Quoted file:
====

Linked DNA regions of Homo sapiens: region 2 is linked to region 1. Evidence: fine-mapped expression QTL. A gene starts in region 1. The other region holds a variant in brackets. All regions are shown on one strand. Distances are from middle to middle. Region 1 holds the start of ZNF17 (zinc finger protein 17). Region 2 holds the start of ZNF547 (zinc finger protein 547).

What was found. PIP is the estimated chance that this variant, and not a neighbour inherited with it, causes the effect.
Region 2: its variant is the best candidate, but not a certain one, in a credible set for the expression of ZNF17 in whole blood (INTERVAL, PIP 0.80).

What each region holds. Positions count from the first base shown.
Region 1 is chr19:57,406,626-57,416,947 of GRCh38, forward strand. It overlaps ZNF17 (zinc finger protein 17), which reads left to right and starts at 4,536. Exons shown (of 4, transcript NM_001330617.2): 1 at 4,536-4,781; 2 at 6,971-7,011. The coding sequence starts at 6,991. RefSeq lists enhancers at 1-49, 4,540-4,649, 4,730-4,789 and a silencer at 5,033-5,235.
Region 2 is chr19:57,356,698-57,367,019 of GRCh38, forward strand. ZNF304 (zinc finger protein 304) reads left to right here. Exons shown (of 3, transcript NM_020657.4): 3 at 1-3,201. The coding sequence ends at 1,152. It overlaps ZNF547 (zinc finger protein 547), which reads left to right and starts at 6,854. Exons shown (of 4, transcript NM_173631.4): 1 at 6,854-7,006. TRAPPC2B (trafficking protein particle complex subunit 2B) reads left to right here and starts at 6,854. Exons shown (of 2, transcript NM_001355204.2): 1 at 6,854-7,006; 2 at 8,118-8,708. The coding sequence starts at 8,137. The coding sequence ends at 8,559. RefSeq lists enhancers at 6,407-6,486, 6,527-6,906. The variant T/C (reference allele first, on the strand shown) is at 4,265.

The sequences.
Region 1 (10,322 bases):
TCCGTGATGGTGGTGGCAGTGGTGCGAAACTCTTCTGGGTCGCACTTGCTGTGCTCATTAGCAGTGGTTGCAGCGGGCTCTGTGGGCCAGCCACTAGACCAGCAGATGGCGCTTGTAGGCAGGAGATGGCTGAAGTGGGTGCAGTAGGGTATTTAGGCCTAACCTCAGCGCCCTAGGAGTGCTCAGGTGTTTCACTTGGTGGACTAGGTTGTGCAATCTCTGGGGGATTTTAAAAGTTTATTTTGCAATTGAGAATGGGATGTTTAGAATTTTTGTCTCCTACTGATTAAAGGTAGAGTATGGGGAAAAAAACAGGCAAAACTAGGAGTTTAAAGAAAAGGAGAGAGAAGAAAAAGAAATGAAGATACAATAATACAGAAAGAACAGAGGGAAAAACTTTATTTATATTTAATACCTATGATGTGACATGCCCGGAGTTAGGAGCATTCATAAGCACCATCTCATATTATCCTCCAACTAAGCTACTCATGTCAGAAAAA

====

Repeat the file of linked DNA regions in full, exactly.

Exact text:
Linked DNA regions of Homo sapiens: region 2 is linked to region 1. Evidence: fine-mapped expression QTL. A gene starts in region 1. The other region holds a variant in brackets. All regions are shown on one strand. Distances are from middle to middle. Region 1 holds the start of ZNF17 (zinc finger protein 17). Region 2 holds the start of ZNF547 (zinc finger protein 547).

What was found. PIP is the estimated chance that this variant, and not a neighbour inherited with it, causes the effect.
Region 2: its variant is the best candidate, but not a certain one, in a credible set for the expression of ZNF17 in whole blood (INTERVAL, PIP 0.80).

What each region holds. Positions count from the first base shown.
Region 1 is chr19:57,406,626-57,416,947 of GRCh38, forward strand. It overlaps ZNF17 (zinc finger protein 17), which reads left to right and starts at 4,536. Exons shown (of 4, transcript NM_001330617.2): 1 at 4,536-4,781; 2 at 6,971-7,011. The coding sequence starts at 6,991. RefSeq lists enhancers at 1-49, 4,540-4,649, 4,730-4,789 and a silencer at 5,033-5,235.
Region 2 is chr19:57,356,698-57,367,019 of GRCh38, forward strand. ZNF304 (zinc finger protein 304) reads left to right here. Exons shown (of 3, transcript NM_020657.4): 3 at 1-3,201. The coding sequence ends at 1,152. It overlaps ZNF547 (zinc finger protein 547), which reads left to right and starts at 6,854. Exons shown (of 4, transcript NM_173631.4): 1 at 6,854-7,006. TRAPPC2B (trafficking protein particle complex subunit 2B) reads left to right here and starts at 6,854. Exons shown (of 2, transcript NM_001355204.2): 1 at 6,854-7,006; 2 at 8,118-8,708. The coding sequence starts at 8,137. The coding sequence ends at 8,559. RefSeq lists enhancers at 6,407-6,486, 6,527-6,906. The variant T/C (reference allele first, on the strand shown) is at 4,265.

The sequences.
Region 1 (10,322 bases):
TCCGTGATGGTGGTGGCAGTGGTGCGAAACTCTTCTGGGTCGCACTTGCTGTGCTCATTAGCAGTGGTTGCAGCGGGCTCTGTGGGCCAGCCACTAGACCAGCAGATGGCGCTTGTAGGCAGGAGATGGCTGAAGTGGGTGCAGTAGGGTATTTAGGCCTAACCTCAGCGCCCTAGGAGTGCTCAGGTGTTTCACTTGGTGGACTAGGTTGTGCAATCTCTGGGGGATTTTAAAAGTTTATTTTGCAATTGAGAATGGGATGTTTAGAATTTTTGTCTCCTACTGATTAAAGGTAGAGTATGGGGAAAAAAACAGGCAAAACTAGGAGTTTAAAGAAAAGGAGAGAGAAGAAAAAGAAATGAAGATACAATAATACAGAAAGAACAGAGGGAAAAACTTTATTTATATTTAATACCTATGATGTGACATGCCCGGAGTTAGGAGCATTCATAAGCACCATCTCATATTATCCTCCAACTAAGCTACTCATGTCAGAAAAA